“The world’s economic inter-dependencies are manifold and mutual. Sanctions have large network effects.”
The pandemic and the war taught me something I sort of knew, but not really. It is a one thing to say that the world is interconnected, as a cliché. It is quite another to observe what actually happens on the ground when those connections get torn apart.
The western sanctions were based on a formally correct but misleading premise, one that I believed myself at least up to a point: That Russia is more dependent on us than we are on Russia. Russia has more wheat than it can eat, and more oil than it can burn. Russia is a provider of primary and secondary commodities, on which the world has become dependent. Oil and gas are the biggest sources of Russian export revenues. But our dependency is most acute in other areas: food and also rare metals and rare earths. Russia is not a monopolist in any of the categories. But when the largest exporters of those commodities disappears, the rest of the world experiences physical shortages and rising prices.
Russia is the world largest exporter of gas, accounting for just under 20 percent of global exports. Russia is the largest exporter of oil, after Saudi Arabia, and accounts for 11 percent of world exports. It the largest exporter of fertilisers, and of wheat. Russia and Ukraine together account for almost a third of global wheat exports. Russia is the world’s largest exporter of palladium, a metal that is critical in the production of catalytic converters and fuel cells. Russia is also the largest world exporter of nickel, which is used in batteries, and in the production for hybrid cars. German industry is warning that it is reliant not only on Russian gas, but on other critical supplies from Russia.
Did we think this through? Did the foreign ministries that drew up the sanctions discuss at any point what we would do if Russia were to blockade the Black Sea and not allow Ukrainian wheat to leave the ports? Did we develop an agreed-upon response to Russian food blackmail? Or did we think we can adequately address a global starvation crisis by pointing the finger at Putin?
The lockdown taught us a lot about our vulnerability to supply chain shocks. It has reminded Europeans that there have only two routes to ship goods en masse to Asia and back: either by container, or by rail through Russia. We had no plan for a pandemic, no plan for a war, and no plan for when both are happening at the same time. The containers are stuck in Shanghai. The railways closed because of the war.
Economics sanctions work when the target is small: South Africa in the 1980s, Iran, North Korea. Russia is much larger. The relevant size indicator is not GDP. In terms of GDP, Russia is the size of the Benelux countries, or Spain. The GDP metric ignores network effects.
Those networks effects are sufficiently large to render the instrument of economic sanctions unsustainable. Alternative sources exist for each and every one of those Russian commodities, but if you cut world supply by a permanent 10, 20 or 40 percent, depending on the commodity, you cannot physically generate the same output that we generate now at the same prices. The economy reacts through higher prices and falling demand and supply.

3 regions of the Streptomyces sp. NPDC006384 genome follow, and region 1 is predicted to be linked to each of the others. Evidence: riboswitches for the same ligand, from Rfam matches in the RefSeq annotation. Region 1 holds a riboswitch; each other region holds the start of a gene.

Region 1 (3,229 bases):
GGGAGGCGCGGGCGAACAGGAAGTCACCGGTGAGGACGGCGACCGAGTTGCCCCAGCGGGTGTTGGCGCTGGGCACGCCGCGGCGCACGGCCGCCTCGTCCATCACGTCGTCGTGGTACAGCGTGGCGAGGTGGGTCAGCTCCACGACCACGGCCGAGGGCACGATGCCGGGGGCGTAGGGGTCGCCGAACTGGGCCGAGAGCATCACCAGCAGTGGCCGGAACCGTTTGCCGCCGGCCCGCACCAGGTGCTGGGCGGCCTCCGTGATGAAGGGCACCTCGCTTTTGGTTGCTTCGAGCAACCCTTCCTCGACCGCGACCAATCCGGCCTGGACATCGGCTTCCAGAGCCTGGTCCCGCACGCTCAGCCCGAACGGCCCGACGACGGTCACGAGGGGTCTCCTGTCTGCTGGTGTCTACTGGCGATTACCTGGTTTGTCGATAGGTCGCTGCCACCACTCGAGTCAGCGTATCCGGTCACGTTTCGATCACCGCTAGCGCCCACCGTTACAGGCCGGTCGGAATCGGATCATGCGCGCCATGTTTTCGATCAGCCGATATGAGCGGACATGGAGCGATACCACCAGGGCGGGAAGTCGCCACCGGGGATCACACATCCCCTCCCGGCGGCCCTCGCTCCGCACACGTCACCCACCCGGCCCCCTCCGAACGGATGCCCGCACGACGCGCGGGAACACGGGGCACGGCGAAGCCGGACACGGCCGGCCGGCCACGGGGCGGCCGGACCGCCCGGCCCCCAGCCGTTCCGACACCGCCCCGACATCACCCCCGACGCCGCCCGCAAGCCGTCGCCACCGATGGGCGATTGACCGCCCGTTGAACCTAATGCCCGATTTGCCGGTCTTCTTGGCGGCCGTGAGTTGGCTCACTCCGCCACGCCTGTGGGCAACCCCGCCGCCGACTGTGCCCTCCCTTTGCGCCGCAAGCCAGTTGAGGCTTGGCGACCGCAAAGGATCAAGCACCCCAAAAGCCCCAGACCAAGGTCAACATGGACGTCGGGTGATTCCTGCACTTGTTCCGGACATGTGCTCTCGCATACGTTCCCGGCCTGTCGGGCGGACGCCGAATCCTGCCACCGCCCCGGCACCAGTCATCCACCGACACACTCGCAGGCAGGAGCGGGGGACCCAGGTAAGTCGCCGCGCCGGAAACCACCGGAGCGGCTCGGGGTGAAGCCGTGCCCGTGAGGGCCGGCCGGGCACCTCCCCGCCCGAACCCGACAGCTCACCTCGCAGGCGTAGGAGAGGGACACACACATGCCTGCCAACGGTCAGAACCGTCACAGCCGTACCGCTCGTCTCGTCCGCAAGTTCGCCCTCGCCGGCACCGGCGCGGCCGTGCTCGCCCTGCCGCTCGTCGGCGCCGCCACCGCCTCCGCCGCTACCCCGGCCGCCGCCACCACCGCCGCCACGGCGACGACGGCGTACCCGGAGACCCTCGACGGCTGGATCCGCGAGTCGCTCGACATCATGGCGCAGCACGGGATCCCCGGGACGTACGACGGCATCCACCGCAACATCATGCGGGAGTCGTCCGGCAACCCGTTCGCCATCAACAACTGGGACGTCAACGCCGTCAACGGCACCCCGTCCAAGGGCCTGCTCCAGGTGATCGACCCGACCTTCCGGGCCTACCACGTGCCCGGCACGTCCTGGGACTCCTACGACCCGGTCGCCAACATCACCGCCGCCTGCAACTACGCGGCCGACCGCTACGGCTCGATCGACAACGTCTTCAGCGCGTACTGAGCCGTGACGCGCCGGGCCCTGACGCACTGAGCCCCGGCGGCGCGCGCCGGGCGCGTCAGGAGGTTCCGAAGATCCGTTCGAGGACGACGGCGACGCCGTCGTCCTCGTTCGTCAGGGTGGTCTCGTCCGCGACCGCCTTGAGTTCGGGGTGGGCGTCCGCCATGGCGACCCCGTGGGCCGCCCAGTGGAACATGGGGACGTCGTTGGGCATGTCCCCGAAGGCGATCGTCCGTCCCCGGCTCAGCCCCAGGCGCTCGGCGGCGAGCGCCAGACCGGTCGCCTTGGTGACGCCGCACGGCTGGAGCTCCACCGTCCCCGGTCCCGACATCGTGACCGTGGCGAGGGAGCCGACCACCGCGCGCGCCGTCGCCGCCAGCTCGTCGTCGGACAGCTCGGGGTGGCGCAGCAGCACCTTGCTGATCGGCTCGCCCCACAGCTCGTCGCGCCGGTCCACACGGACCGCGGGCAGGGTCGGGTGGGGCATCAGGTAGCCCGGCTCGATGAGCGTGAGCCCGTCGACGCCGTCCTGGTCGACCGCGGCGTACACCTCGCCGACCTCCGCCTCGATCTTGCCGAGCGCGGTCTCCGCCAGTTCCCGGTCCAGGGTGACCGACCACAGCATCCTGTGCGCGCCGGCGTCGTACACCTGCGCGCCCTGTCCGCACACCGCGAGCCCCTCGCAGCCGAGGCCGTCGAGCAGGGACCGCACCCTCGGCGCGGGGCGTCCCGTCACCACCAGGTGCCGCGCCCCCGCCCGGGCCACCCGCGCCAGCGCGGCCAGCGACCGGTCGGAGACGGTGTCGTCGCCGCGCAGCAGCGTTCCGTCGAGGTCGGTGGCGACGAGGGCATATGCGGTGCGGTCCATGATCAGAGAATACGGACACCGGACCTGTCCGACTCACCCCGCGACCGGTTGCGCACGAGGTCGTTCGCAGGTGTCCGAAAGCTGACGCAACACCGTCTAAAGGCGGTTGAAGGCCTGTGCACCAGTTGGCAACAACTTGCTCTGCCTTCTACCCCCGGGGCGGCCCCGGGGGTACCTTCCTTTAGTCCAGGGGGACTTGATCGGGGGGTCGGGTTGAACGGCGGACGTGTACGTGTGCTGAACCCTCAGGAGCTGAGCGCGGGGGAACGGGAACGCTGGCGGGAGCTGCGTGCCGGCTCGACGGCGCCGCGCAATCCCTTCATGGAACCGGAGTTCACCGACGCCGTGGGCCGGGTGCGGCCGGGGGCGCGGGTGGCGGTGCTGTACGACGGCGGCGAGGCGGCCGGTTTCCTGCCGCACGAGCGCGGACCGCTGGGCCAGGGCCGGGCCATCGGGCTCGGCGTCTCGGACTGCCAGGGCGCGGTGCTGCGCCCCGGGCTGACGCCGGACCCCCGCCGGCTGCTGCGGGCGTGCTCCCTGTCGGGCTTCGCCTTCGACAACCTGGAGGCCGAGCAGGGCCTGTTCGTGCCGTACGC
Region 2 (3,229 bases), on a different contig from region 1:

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I have concluded that we are all too connected to be able to impose sanctions on each other without incurring massive self-harm. You may argue that it is worth it. If you do, you sound like the tenured economics professor who argues that a rise in unemployment is a price worth paying.
Putin is dependent on western supplies too. The rise in oil and gas prices, and the fall in Russian imports from the rest of the world, have brought a windfall dollar gain to his economy, but he cannot easily spend the money. The Russian economy will suffer a severe slump. That is not in doubt. The direct impact of the sanctions on Russia will be bigger than on us. But that comparison, too, is a false metric. What counts is the difference between the impact and our respective pain thresholds. Putin’s is much higher.
I can only see a single scenario in which the imposition of economic sanctions would work to our advantage: if we managed to get rid of Putin, and he is replaced by a pro-western democratic leader. That may well be the US administration’s ultimate war aim, but it is a long shot. Even a military defeat of Russia would not necessary trigger a new Russian revolution. The broken network problem would persist.
Unless we cut a deal with Putin, with the removal of sanctions as a component, I see a danger of the world becoming subject to two trading blocs: the west and the rest. Supply chains will be reorganised to stay within them. Russia’s energy, wheat, metals, and rare earths will still be consumed, but not here. We keep the Big Macs.
I am not sure the west is ready to confront the consequences of its actions: persistent inflation, reduced industrial output, lower growth, and higher unemployment. To me, economic sanctions look like the last hurrah of a dysfunctional concept known as the west. The Ukraine war is a catalyst of massive de-globalisation.
Münchau is an associate editor of the FT, and writes a weekly column about the EU and the European economy